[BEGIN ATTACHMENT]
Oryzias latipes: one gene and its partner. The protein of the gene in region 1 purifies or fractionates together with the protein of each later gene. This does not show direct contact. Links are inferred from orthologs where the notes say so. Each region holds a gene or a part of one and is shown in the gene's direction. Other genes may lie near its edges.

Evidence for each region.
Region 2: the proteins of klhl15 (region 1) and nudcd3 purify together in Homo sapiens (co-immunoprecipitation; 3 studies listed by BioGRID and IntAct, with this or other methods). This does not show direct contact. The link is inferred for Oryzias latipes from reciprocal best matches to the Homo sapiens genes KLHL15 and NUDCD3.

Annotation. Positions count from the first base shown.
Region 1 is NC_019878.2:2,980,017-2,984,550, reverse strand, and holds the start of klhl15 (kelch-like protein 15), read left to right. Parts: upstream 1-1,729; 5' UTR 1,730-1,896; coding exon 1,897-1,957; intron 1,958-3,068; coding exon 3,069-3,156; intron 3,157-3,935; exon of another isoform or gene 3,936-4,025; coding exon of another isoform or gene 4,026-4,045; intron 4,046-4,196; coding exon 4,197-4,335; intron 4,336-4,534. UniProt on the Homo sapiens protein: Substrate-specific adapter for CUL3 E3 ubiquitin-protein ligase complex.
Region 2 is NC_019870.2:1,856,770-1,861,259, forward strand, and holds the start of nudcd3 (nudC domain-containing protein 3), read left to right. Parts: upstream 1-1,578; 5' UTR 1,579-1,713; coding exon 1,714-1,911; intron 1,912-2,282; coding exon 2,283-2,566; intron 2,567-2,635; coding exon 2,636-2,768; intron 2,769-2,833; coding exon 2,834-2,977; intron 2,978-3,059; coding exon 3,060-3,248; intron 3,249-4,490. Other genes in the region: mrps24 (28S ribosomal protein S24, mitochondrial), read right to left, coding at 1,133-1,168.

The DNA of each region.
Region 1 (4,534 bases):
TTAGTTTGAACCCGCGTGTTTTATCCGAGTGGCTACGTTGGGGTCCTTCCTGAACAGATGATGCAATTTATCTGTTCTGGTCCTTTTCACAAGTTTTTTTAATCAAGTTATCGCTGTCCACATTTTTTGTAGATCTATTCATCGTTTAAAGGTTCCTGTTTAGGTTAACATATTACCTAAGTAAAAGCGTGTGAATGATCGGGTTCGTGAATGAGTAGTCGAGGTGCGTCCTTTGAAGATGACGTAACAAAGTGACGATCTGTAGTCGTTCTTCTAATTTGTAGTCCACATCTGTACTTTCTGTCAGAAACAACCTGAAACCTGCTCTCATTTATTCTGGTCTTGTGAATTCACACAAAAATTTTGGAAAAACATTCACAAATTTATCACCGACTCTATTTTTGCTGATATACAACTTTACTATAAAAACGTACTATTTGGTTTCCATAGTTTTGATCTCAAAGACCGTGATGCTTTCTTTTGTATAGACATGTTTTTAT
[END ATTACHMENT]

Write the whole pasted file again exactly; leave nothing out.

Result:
Oryzias latipes: one gene and its partner. The protein of the gene in region 1 purifies or fractionates together with the protein of each later gene. This does not show direct contact. Links are inferred from orthologs where the notes say so. Each region holds a gene or a part of one and is shown in the gene's direction. Other genes may lie near its edges.

Evidence for each region.
Region 2: the proteins of klhl15 (region 1) and nudcd3 purify together in Homo sapiens (co-immunoprecipitation; 3 studies listed by BioGRID and IntAct, with this or other methods). This does not show direct contact. The link is inferred for Oryzias latipes from reciprocal best matches to the Homo sapiens genes KLHL15 and NUDCD3.

Annotation. Positions count from the first base shown.
Region 1 is NC_019878.2:2,980,017-2,984,550, reverse strand, and holds the start of klhl15 (kelch-like protein 15), read left to right. Parts: upstream 1-1,729; 5' UTR 1,730-1,896; coding exon 1,897-1,957; intron 1,958-3,068; coding exon 3,069-3,156; intron 3,157-3,935; exon of another isoform or gene 3,936-4,025; coding exon of another isoform or gene 4,026-4,045; intron 4,046-4,196; coding exon 4,197-4,335; intron 4,336-4,534. UniProt on the Homo sapiens protein: Substrate-specific adapter for CUL3 E3 ubiquitin-protein ligase complex.
Region 2 is NC_019870.2:1,856,770-1,861,259, forward strand, and holds the start of nudcd3 (nudC domain-containing protein 3), read left to right. Parts: upstream 1-1,578; 5' UTR 1,579-1,713; coding exon 1,714-1,911; intron 1,912-2,282; coding exon 2,283-2,566; intron 2,567-2,635; coding exon 2,636-2,768; intron 2,769-2,833; coding exon 2,834-2,977; intron 2,978-3,059; coding exon 3,060-3,248; intron 3,249-4,490. Other genes in the region: mrps24 (28S ribosomal protein S24, mitochondrial), read right to left, coding at 1,133-1,168.

The DNA of each region.
Region 1 (4,534 bases):
TTAGTTTGAACCCGCGTGTTTTATCCGAGTGGCTACGTTGGGGTCCTTCCTGAACAGATGATGCAATTTATCTGTTCTGGTCCTTTTCACAAGTTTTTTTAATCAAGTTATCGCTGTCCACATTTTTTGTAGATCTATTCATCGTTTAAAGGTTCCTGTTTAGGTTAACATATTACCTAAGTAAAAGCGTGTGAATGATCGGGTTCGTGAATGAGTAGTCGAGGTGCGTCCTTTGAAGATGACGTAACAAAGTGACGATCTGTAGTCGTTCTTCTAATTTGTAGTCCACATCTGTACTTTCTGTCAGAAACAACCTGAAACCTGCTCTCATTTATTCTGGTCTTGTGAATTCACACAAAAATTTTGGAAAAACATTCACAAATTTATCACCGACTCTATTTTTGCTGATATACAACTTTACTATAAAAACGTACTATTTGGTTTCCATAGTTTTGATCTCAAAGACCGTGATGCTTTCTTTTGTATAGACATGTTTTTAT